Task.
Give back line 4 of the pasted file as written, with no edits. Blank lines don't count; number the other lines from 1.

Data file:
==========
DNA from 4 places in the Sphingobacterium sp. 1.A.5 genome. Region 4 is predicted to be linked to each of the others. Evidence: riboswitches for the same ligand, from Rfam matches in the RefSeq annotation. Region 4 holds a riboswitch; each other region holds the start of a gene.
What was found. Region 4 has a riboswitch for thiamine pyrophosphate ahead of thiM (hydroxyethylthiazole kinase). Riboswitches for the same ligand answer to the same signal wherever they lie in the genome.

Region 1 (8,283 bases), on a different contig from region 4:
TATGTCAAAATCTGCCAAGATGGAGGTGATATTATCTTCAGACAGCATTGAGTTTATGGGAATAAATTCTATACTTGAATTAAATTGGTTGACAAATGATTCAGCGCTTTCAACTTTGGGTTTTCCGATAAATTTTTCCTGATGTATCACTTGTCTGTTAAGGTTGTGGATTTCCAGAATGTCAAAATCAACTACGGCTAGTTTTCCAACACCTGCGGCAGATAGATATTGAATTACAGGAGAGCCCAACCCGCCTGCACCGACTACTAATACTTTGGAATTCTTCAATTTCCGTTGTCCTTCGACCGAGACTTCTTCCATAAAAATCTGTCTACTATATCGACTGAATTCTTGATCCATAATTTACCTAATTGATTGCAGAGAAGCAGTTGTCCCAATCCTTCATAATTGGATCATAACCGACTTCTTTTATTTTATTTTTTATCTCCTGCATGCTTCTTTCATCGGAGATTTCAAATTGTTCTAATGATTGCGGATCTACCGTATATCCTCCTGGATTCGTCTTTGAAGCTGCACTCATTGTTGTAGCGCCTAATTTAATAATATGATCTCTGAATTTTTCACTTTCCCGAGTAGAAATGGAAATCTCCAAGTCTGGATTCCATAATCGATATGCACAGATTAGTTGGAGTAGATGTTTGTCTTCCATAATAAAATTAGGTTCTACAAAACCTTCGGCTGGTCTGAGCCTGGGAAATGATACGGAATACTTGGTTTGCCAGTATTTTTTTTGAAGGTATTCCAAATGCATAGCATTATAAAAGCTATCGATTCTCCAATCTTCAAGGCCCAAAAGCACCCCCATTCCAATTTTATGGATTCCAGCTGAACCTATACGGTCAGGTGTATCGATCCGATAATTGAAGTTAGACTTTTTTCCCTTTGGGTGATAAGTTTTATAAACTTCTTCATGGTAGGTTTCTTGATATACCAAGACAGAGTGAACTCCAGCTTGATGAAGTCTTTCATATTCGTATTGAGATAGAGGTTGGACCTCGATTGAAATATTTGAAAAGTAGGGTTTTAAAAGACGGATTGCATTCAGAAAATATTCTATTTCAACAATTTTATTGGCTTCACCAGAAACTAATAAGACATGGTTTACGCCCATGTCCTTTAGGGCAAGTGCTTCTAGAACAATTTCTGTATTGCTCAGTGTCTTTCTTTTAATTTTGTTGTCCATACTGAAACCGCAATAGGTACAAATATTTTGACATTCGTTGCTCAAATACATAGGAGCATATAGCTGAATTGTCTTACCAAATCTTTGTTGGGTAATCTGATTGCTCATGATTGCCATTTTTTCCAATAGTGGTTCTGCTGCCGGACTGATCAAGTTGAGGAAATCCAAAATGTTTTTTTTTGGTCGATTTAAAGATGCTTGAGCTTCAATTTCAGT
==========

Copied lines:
TATGTCAAAATCTGCCAAGATGGAGGTGATATTATCTTCAGACAGCATTGAGTTTATGGGAATAAATTCTATACTTGAATTAAATTGGTTGACAAATGATTCAGCGCTTTCAACTTTGGGTTTTCCGATAAATTTTTCCTGATGTATCACTTGTCTGTTAAGGTTGTGGATTTCCAGAATGTCAAAATCAACTACGGCTAGTTTTCCAACACCTGCGGCAGATAGATATTGAATTACAGGAGAGCCCAACCCGCCTGCACCGACTACTAATACTTTGGAATTCTTCAATTTCCGTTGTCCTTCGACCGAGACTTCTTCCATAAAAATCTGTCTACTATATCGACTGAATTCTTGATCCATAATTTACCTAATTGATTGCAGAGAAGCAGTTGTCCCAATCCTTCATAATTGGATCATAACCGACTTCTTTTATTTTATTTTTTATCTCCTGCATGCTTCTTTCATCGGAGATTTCAAATTGTTCTAATGATTGCGGATCTACCGTATATCCTCCTGGATTCGTCTTTGAAGCTGCACTCATTGTTGTAGCGCCTAATTTAATAATATGATCTCTGAATTTTTCACTTTCCCGAGTAGAAATGGAAATCTCCAAGTCTGGATTCCATAATCGATATGCACAGATTAGTTGGAGTAGATGTTTGTCTTCCATAATAAAATTAGGTTCTACAAAACCTTCGGCTGGTCTGAGCCTGGGAAATGATACGGAATACTTGGTTTGCCAGTATTTTTTTTGAAGGTATTCCAAATGCATAGCATTATAAAAGCTATCGATTCTCCAATCTTCAAGGCCCAAAAGCACCCCCATTCCAATTTTATGGATTCCAGCTGAACCTATACGGTCAGGTGTATCGATCCGATAATTGAAGTTAGACTTTTTTCCCTTTGGGTGATAAGTTTTATAAACTTCTTCATGGTAGGTTTCTTGATATACCAAGACAGAGTGAACTCCAGCTTGATGAAGTCTTTCATATTCGTATTGAGATAGAGGTTGGACCTCGATTGAAATATTTGAAAAGTAGGGTTTTAAAAGACGGATTGCATTCAGAAAATATTCTATTTCAACAATTTTATTGGCTTCACCAGAAACTAATAAGACATGGTTTACGCCCATGTCCTTTAGGGCAAGTGCTTCTAGAACAATTTCTGTATTGCTCAGTGTCTTTCTTTTAATTTTGTTGTCCATACTGAAACCGCAATAGGTACAAATATTTTGACATTCGTTGCTCAAATACATAGGAGCATATAGCTGAATTGTCTTACCAAATCTTTGTTGGGTAATCTGATTGCTCATGATTGCCATTTTTTCCAATAGTGGTTCTGCTGCCGGACTGATCAAGTTGAGGAAATCCAAAATGTTTTTTTTTGGTCGATTTAAAGATGCTTGAGCTTCAATTTCAGT